GirlTrek Mobilizing #FanniesArmy to Walk Across Major Cities on Oct. 6 to Honor Civil Rights Activist Fannie Lou Hamer

by Lori Lakin Hutcherson (@lakinhutcherson)

Civil Rights activist and grass roots hero Fannie Lou Hamer would have turned 100 years old this October 6.  GirlTrek, the largest national public health nonprofit and movement for Black women and girls, is celebrating her legacy by hosting 100 national walks.

Known for her courage on the frontlines of the American Civil Rights Movement, Hamer stunned the world with her electrifying account of brutal attacks and local terror in the Jim Crow South. She stood strong, demanding the attention of U.S. President Lyndon B. Johnson by leading an unparalleled grassroots campaign and political party in Mississippi that delivered over 60,000 votes. Fannie Lou Hamer is responsible for helping secure the 1965 Voting Rights Act and changing the tide of justice.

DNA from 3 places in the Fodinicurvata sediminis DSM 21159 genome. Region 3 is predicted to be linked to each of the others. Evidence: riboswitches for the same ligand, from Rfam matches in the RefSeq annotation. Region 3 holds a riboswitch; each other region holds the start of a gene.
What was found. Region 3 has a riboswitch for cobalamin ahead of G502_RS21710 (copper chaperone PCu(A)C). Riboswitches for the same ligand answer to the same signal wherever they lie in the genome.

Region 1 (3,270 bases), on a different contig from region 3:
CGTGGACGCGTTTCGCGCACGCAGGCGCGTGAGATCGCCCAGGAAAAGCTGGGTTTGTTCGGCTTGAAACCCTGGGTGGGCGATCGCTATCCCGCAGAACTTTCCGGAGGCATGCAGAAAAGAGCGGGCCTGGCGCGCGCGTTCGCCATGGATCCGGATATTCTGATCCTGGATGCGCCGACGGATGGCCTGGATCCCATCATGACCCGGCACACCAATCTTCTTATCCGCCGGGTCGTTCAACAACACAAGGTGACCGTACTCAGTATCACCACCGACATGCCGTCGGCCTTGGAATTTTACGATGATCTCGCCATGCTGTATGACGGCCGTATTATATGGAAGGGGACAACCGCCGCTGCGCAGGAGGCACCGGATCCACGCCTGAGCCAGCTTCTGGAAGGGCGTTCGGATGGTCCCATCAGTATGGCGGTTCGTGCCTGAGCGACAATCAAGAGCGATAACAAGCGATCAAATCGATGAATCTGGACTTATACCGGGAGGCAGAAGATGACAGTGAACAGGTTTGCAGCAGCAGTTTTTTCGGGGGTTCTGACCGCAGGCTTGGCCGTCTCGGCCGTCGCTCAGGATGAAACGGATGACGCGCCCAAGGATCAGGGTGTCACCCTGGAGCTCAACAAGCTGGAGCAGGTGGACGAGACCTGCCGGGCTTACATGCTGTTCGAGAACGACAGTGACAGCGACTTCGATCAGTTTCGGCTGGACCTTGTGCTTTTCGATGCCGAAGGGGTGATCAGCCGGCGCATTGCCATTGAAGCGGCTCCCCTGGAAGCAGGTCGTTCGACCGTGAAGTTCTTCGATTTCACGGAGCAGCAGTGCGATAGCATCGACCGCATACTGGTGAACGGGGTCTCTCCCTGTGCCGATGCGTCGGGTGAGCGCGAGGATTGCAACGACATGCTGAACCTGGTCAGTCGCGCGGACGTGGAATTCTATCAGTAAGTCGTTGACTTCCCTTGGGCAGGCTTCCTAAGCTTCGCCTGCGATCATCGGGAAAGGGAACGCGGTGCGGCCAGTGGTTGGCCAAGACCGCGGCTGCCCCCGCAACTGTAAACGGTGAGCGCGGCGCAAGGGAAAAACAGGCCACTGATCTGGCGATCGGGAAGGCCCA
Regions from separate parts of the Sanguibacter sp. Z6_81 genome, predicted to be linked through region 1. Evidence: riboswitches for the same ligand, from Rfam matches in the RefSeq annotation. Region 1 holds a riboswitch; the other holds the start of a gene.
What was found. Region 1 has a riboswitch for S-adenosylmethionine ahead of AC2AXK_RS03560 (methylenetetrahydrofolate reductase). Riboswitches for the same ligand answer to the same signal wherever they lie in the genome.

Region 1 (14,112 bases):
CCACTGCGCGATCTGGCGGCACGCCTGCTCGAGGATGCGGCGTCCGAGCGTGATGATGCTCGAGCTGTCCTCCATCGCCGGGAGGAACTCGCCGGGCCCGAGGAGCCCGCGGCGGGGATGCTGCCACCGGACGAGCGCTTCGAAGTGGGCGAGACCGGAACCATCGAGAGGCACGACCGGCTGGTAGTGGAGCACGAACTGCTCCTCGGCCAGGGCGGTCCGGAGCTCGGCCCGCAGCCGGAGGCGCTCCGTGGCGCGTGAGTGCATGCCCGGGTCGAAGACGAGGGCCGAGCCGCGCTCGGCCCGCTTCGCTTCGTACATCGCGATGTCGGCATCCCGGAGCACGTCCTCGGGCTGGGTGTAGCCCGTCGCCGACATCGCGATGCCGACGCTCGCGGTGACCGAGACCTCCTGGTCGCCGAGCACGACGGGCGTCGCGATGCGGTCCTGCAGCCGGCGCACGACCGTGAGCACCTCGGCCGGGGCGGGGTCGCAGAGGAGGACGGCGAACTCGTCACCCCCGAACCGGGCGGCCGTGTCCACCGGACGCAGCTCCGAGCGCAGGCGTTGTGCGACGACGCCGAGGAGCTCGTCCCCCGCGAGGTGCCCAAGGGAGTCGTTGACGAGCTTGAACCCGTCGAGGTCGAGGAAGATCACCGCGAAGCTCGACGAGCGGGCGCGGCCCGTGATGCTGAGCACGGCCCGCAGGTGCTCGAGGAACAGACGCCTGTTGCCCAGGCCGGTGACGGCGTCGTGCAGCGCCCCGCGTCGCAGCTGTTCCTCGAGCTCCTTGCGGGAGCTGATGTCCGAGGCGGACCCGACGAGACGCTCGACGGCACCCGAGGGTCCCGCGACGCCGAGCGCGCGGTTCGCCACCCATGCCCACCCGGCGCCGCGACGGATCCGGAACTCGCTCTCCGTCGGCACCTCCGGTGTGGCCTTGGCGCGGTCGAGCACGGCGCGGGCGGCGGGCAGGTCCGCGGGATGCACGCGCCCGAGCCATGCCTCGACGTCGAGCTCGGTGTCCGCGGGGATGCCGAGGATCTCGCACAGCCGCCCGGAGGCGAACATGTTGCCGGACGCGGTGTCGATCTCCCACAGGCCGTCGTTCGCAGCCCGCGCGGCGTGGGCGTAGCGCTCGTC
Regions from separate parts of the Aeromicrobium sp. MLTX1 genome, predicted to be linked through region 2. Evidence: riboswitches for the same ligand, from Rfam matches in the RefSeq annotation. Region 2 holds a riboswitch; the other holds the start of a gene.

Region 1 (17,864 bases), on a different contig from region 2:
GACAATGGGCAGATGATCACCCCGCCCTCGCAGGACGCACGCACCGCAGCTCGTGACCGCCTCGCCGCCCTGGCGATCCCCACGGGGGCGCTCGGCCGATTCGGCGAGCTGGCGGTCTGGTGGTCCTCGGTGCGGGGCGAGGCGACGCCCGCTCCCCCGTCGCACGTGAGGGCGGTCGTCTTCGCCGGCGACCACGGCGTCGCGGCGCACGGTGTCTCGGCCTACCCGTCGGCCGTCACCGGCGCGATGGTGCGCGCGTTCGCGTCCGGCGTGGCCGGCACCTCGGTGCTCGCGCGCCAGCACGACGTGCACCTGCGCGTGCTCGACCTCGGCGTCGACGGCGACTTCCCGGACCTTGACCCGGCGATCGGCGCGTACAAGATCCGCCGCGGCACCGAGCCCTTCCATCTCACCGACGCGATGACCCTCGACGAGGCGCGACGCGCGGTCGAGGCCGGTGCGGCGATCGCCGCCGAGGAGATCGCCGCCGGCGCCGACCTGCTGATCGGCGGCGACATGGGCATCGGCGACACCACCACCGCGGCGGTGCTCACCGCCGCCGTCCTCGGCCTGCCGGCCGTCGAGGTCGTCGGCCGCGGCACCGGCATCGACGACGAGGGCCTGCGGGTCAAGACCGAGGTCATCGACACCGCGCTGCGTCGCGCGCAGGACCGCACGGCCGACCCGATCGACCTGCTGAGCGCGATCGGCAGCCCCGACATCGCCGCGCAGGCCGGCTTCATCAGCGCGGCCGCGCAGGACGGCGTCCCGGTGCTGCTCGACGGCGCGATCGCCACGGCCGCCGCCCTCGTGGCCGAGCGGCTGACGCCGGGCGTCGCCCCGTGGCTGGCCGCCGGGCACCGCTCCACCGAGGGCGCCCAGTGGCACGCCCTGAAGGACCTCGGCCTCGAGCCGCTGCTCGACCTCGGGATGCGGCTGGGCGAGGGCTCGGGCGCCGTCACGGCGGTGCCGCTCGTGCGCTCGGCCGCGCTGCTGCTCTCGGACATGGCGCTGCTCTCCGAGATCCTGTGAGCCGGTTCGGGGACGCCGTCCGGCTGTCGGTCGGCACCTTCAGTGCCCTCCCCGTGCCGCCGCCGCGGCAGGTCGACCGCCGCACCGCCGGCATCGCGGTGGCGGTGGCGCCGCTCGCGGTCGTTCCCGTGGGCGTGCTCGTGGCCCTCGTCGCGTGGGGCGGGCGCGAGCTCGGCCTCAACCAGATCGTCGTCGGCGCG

The scale of her impact is made greater by her life story. Fannie Lou Hamer worked as a sharecropper from age 6. As a young woman, in an extralegal, violent act, she was given a forced hysterectomy. Unbroken, she adopted children. At 44 years old, Fannie Lou Hamer joined the American Civil Rights Movement. From church basements to the White House, Hamer was celebrated for her ability to inspire everyday people to action.

“In the iconic words of Fannie Lou Hamer, we’re ‘sick and tired of being sick and tired.’ She died too soon putting her body on the line for our freedom and we want to celebrate her life in a big way. In her honor, we are going to raise an army of sisters, #FanniesArmy, who will lead 100 walks across America at sunset on October 6th,” said GirlTrek cofounder T. Morgan Dixon.